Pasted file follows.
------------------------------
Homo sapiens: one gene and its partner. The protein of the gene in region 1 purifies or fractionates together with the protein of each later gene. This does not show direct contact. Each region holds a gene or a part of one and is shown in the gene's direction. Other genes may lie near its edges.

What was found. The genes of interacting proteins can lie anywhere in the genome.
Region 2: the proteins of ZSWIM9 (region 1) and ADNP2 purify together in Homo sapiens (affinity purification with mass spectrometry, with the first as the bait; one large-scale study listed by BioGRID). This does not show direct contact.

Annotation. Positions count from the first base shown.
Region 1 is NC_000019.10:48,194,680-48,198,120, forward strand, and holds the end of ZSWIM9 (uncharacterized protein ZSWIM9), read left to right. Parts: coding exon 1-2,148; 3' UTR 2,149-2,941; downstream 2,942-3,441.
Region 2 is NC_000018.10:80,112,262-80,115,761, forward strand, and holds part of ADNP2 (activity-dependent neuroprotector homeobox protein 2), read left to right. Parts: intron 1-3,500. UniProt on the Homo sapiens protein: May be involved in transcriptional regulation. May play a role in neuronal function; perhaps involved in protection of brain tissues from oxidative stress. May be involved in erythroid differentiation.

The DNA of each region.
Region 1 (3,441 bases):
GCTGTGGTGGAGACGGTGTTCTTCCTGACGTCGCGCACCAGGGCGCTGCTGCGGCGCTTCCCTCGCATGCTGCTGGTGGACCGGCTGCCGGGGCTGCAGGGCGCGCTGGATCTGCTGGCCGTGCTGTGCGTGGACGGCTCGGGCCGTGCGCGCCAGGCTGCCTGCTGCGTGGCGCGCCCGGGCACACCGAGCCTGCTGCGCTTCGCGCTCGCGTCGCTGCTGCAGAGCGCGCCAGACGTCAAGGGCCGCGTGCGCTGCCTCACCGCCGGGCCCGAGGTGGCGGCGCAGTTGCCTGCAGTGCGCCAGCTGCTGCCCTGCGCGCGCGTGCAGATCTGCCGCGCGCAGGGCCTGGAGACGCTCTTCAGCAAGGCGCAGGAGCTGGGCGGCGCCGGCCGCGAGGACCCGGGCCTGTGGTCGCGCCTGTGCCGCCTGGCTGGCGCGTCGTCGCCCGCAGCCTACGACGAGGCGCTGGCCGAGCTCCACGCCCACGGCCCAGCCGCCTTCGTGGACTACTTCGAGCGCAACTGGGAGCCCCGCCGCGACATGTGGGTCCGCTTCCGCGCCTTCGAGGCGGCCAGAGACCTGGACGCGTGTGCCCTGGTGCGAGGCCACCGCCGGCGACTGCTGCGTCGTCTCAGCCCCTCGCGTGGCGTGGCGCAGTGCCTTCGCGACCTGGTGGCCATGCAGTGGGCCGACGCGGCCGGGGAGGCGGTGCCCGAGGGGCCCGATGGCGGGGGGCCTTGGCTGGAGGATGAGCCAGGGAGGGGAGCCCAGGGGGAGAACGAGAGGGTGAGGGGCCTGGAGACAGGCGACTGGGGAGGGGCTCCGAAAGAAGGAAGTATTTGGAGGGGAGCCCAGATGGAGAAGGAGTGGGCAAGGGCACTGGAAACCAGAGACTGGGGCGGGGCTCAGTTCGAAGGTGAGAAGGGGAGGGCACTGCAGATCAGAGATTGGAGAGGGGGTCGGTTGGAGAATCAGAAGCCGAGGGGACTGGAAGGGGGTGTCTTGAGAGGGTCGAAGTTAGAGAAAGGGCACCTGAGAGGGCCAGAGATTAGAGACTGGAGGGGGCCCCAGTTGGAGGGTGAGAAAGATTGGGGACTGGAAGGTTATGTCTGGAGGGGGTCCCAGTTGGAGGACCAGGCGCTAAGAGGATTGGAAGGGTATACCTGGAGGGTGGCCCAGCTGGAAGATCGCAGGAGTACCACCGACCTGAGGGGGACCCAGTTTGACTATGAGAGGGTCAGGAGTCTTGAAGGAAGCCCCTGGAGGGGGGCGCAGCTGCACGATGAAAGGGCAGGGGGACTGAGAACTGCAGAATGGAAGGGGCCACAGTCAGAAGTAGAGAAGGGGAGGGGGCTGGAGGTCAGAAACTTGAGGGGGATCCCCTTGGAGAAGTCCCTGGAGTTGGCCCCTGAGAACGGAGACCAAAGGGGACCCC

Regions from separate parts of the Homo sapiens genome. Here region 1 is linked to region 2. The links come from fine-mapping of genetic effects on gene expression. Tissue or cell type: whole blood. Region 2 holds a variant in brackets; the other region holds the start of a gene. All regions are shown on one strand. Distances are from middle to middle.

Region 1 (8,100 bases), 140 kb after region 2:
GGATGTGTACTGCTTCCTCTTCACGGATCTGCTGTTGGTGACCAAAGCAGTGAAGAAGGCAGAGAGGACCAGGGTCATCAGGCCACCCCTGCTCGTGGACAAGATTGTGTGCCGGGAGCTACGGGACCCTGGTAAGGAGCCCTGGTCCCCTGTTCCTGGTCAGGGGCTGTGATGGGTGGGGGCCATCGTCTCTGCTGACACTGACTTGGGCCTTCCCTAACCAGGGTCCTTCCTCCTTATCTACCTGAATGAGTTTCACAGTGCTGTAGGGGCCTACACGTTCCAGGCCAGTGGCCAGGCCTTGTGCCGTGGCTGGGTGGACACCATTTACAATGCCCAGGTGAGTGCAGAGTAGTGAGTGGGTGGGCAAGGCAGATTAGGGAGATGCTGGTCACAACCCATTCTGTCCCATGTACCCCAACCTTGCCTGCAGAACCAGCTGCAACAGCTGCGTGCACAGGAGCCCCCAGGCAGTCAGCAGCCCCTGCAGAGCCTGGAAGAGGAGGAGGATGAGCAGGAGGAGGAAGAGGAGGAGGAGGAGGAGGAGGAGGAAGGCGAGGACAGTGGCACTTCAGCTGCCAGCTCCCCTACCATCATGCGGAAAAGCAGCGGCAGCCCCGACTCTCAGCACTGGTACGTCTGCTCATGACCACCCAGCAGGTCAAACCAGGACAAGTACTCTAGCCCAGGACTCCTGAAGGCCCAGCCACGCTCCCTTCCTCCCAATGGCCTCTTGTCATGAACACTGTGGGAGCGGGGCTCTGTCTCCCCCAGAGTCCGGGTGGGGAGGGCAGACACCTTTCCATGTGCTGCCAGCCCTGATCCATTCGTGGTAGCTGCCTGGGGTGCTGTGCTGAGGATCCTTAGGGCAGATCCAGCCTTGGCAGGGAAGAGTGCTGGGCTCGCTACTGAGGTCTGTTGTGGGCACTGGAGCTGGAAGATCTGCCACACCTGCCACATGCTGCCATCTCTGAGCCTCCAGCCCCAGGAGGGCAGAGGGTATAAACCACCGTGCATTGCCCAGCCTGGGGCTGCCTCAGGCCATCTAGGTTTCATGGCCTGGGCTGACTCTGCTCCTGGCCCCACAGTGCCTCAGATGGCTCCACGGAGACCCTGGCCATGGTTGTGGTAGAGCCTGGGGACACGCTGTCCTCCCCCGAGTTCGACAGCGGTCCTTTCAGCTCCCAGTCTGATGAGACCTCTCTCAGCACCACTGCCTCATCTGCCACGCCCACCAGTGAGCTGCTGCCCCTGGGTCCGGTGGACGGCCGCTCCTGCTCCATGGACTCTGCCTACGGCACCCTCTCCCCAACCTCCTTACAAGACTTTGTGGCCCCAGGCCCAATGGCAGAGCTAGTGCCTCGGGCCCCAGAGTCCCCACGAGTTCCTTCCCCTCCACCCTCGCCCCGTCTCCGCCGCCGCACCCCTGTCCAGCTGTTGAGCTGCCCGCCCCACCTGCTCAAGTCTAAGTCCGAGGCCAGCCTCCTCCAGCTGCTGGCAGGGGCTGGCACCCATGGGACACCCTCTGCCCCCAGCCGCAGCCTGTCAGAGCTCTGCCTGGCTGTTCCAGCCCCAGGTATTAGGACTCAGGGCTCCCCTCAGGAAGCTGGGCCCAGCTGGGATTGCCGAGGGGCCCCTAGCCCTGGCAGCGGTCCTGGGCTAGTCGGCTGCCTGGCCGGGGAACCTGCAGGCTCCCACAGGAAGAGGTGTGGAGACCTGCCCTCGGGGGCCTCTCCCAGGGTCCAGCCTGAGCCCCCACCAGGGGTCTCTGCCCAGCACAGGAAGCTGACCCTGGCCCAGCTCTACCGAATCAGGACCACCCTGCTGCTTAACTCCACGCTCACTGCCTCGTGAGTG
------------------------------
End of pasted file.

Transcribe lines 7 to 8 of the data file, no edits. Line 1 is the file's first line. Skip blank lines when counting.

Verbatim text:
The DNA of each region.
Region 1 (3,441 bases):